No sooner had I finished reviewing Michael Wallis’s recent biography of Billy the Kid for this journal1 than what should come in the next day’s mail but Michael Elliott’s excellent new book Custerology, about that other hardy perennial of western legend, sometime General George Armstrong Custer, who with more than 250 men of the Seventh Cavalry, which he commanded, met his death in the Battle of the Little Bighorn, in southern Montana, on the afternoon of June 25, 1876. This was only a little more than a week before the US was to celebrate its one hundredth birthday in Philadelphia, which festivities Custer would undoubtedly have enjoyed attending with his vivacious wife Libbie. Had things gone his way in Montana, the Custers might well have made it to the big party, and if Philadelphia was too far, there was also the Democratic convention, held that year in St. Louis.

As it happened, something more than distance dashed the Custers’ hopes. An overwhelming force of fighting men chiefly from the Sioux, Cheyenne, and Arapaho tribes saw to it that Long Hair, as Custer was sometimes called, did not have things go his way.

Legend—I emphasize the word—has it that as fortune failed Custer he fired his last bullet and laughed. How did the warrior or warriors who may have seen this know it was his last bullet? By that time the dust stirred by perhaps two thousand horses and the gunsmoke from hundreds of rifles would have reduced visibility so that even Long Hair—who sported a recent haircut—might not have been recognized. Was the empty pistol there when, sometime later, his corpse was identified? Why wouldn’t an Indian simply have taken it?

Custer himself was not incapable of irony. Brilliantly and precociously successful during the Civil War, he had then mostly, in the American West, watched his career stall. President Grant didn’t like him and soon bluntly placed the blame for the embarrassing massacre squarely on Custer, which, it now seems clear, was where the blame belonged. Perhaps he did laugh at the end, but somehow the image doesn’t quite fit.

Here is a much-quoted example of General Custer’s irony, taken from his autobiography My Life on the Plains—sometimes called by the Custer-hating Captain Frederick Benteen, who had served under him, My Lie on the Plains—published in 1874:

If I were an Indian, I often think that I would greatly prefer to cast my lot among those of my people who adhered to the free open plains, rather than submit to the confined limits of a reservation, there to be the recipient of the blessed benefits of civilization, with its vices thrown in without stint or measure….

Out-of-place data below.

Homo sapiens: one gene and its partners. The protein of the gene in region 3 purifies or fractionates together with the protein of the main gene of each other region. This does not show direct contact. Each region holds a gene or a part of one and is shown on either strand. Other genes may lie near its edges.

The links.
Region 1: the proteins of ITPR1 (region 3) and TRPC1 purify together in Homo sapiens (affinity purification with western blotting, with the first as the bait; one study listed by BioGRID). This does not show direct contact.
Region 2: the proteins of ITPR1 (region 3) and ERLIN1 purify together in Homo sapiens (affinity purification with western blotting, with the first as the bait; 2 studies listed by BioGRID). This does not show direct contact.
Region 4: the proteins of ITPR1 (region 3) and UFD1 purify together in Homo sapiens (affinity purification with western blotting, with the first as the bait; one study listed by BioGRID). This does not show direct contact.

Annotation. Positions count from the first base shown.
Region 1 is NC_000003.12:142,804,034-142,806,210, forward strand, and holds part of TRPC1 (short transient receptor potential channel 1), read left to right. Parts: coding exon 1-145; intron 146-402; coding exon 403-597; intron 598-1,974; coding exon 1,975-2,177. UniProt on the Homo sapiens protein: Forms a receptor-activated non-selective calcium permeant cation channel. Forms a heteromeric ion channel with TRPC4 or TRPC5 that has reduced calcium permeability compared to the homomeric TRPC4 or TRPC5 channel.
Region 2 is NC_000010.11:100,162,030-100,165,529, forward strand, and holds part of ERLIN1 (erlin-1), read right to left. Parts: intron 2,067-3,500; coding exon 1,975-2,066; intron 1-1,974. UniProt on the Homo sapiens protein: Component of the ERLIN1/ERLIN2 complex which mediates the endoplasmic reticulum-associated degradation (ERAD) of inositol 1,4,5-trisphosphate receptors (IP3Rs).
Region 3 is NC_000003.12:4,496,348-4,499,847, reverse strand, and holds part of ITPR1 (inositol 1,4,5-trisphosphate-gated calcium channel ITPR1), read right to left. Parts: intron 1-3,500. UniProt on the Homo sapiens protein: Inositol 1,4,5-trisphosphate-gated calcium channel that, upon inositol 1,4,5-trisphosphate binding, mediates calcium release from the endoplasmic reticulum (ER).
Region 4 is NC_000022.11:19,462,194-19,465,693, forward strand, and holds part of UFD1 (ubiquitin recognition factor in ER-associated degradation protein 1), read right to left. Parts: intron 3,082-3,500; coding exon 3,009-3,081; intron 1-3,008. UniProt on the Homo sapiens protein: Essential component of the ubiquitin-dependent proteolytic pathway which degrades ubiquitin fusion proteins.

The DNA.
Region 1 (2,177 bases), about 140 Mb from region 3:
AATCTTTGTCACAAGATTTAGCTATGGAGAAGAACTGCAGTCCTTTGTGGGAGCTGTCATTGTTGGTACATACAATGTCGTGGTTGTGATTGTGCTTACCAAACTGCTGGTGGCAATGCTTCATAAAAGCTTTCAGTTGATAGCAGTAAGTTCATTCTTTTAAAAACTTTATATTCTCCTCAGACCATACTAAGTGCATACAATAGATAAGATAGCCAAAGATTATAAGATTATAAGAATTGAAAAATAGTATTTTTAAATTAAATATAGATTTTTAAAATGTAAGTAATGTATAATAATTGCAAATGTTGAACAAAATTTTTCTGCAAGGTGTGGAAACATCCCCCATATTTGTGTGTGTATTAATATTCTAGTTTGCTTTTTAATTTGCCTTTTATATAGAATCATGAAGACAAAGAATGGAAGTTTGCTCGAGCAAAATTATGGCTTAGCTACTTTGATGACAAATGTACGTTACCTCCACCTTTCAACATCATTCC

Though Custer as a cadet at West Point did practically nothing but accumulate demerits, he often wrote fairly well. In periods when President Grant kept him on the shelf, usually to punish him for flagrant misdeeds, Custer turned to journalism, writing for the sporting journal Turf, Field and Farm and other magazines.

Custer’s lament for the passing of the wild free West is a common but bittersweet theme in western narratives from Lewis and Clark on. George Armstrong Custer deliberately and knowingly hastened this passing in 1874, on his famous trip into the Black Hills of South Dakota, then owned by the Sioux, when he sent the scout Lonesome Charley Reynolds back to announce to a waiting America the discovery of gold. If Custer knew anything, it was that no treaty would hold against gold fever. The Sioux now call the route Custer took into the Black Hills the Thieves’ Road. Lonesome Charley Reynolds died at the Little Bighorn.

It’s well enough for Custer to say that he would cast his lot with the unconfined Indians of the plains, but almost by the time the bones of the horses had been picked clean on Last Stand Hill following his defeat at the Little Bighorn, the number of unconfined Indians was rapidly diminishing. Sitting Bull took his band to Canada and stayed there until they starved and then, after a year with Buffalo Bill’s Wild West, he became a reservation Indian, too.

Crazy Horse was killed in 1877. Even as the victors of the Battle of the Little Bighorn disbanded and left the battlefield, many felt a sense of foreboding. They had won the battle but knew they weren’t going to win the war.


Even as the sun set for Custer, dawn broke for the Custerologists—as Michael Elliott calls them—whose numbers now darken the sky. If you don’t believe me, write yourself some life insurance, then head up to Hardin, Montana, toward the end of June, and you’ll be able to take in not one but two reenactments of the Battle of the Little Bighorn, one sponsored by the town of Hardin itself (admission $16) and one put on by the powerful Crow family called the Real Birds (admission $12).2